Staffing has long been an issue for the construction sector, but 2021 has seen an even greater increase in job vacancies. Photo by Lilian Fridfinnson.
Staffing long been a challenge for the construction industry, but one Ottawa-based business owner says staffing jobs has become increasingly difficult over the last year.
“Finding the competent staff is the most important,” said Sal Idone, who owns Millennium Masonry Ltd. “As you win more contracts, the workload increases […] you go out and start searching for employees.
“What we’re finding is nothing too good.”
The decrease in available, skilled construction workers makes hiring within the field more difficult. Some employers offer pay increases and free lunches to appeal to workers, but other employers can’t keep up, said Idone.
“It’s not the easiest line of work. People tend to go for the easier, posh jobs that aren’t so physically demanding. However, not all of us can earn our living that way.”
The job market in Canada is becoming increasingly stressed, according to a September Stats Canada report, which shows significant job vacancy increases in the construction sector.
The report cited a 46.7 per cent increase in construction vacancies over two years in specialty trades such as masonry, painting, carpentry, and electrical work.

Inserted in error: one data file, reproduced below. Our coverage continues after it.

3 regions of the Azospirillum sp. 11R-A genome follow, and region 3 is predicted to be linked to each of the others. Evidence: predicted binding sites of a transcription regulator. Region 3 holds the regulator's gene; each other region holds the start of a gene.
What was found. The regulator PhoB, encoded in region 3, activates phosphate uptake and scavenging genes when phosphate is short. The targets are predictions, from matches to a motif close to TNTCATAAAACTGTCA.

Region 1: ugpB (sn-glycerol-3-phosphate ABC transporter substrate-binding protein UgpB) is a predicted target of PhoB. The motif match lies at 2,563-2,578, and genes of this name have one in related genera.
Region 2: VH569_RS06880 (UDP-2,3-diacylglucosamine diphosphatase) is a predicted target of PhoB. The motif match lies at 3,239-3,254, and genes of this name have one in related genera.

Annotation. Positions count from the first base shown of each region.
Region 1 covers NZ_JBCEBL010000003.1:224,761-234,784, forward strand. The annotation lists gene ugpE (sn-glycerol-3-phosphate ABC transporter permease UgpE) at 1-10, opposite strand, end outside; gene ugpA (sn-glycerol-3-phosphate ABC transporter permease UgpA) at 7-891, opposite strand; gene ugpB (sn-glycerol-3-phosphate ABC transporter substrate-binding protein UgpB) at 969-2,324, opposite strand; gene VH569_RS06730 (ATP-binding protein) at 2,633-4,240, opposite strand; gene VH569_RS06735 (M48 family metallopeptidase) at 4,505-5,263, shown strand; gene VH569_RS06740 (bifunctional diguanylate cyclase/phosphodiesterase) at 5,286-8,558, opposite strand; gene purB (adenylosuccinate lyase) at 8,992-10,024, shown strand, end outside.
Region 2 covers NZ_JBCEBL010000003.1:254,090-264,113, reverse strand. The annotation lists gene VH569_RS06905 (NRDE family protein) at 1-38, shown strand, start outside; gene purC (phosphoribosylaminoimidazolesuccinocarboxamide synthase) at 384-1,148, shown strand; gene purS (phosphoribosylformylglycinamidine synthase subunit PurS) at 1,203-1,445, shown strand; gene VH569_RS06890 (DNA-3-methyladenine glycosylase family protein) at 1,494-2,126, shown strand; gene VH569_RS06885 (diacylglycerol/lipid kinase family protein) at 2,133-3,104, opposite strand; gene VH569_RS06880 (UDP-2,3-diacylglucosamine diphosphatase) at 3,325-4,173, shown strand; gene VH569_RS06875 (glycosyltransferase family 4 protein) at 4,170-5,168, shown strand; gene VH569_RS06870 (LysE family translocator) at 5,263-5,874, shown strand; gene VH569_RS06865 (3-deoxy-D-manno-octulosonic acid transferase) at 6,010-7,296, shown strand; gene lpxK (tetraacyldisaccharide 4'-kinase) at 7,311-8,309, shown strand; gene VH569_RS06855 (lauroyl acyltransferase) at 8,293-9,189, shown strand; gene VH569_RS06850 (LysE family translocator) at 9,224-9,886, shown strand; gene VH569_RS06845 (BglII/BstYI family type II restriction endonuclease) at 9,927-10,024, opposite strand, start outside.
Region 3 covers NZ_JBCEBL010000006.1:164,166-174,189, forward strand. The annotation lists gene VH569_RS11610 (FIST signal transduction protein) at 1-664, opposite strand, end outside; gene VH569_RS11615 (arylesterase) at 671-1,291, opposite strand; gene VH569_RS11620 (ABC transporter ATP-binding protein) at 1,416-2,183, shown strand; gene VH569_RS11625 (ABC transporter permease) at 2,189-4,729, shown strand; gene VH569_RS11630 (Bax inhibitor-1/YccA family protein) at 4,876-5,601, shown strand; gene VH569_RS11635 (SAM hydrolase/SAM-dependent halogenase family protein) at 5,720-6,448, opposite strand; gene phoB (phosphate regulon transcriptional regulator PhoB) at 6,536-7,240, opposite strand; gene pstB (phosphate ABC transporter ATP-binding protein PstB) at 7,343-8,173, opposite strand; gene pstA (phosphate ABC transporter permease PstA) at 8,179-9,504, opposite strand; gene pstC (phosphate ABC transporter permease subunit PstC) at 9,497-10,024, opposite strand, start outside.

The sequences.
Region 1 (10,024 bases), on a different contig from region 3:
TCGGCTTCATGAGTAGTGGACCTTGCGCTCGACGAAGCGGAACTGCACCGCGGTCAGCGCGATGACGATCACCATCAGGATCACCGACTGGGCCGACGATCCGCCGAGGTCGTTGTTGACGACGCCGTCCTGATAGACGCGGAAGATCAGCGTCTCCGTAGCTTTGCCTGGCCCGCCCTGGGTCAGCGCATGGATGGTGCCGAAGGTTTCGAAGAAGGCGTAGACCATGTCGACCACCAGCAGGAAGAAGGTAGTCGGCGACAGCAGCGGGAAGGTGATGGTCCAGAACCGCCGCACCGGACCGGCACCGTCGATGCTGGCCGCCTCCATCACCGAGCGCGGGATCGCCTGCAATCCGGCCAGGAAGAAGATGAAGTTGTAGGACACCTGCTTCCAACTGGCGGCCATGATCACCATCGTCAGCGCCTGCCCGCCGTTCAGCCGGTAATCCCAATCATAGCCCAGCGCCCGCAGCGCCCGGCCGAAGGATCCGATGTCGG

Ontario was second only to Quebec in job vacancies, with a 24.1 per cent increase between 2019 and 2021.
To close the labour gap, the province of Ontario has released its Skilled Trades Strategy—a plan to invest an additional $90 million into funding apprenticeships for youth.
The provincial government will also invest $20 million annually to provide more opportunities for students, including 63 recruiters across 800 schools to introduce trades at an early age.
A Nov. 24 press release by the Ontario government described the program as a step toward addressing a projected labour shortage of 100,000 construction workers in Ontario over the next decade.
“The industry as a whole is finding challenges,” said John Devries, president of the Ottawa Construction Association.
Despite a significant 7.3 per cent increase in building construction investment in the second quarter of 2021, job vacancies in the sector have persisted, and recruitment of skilled employees is a top obstacle for construction businesses.
“They all want people who can hit the road running. They want someone that has 10 years [of] experience,” Devries said.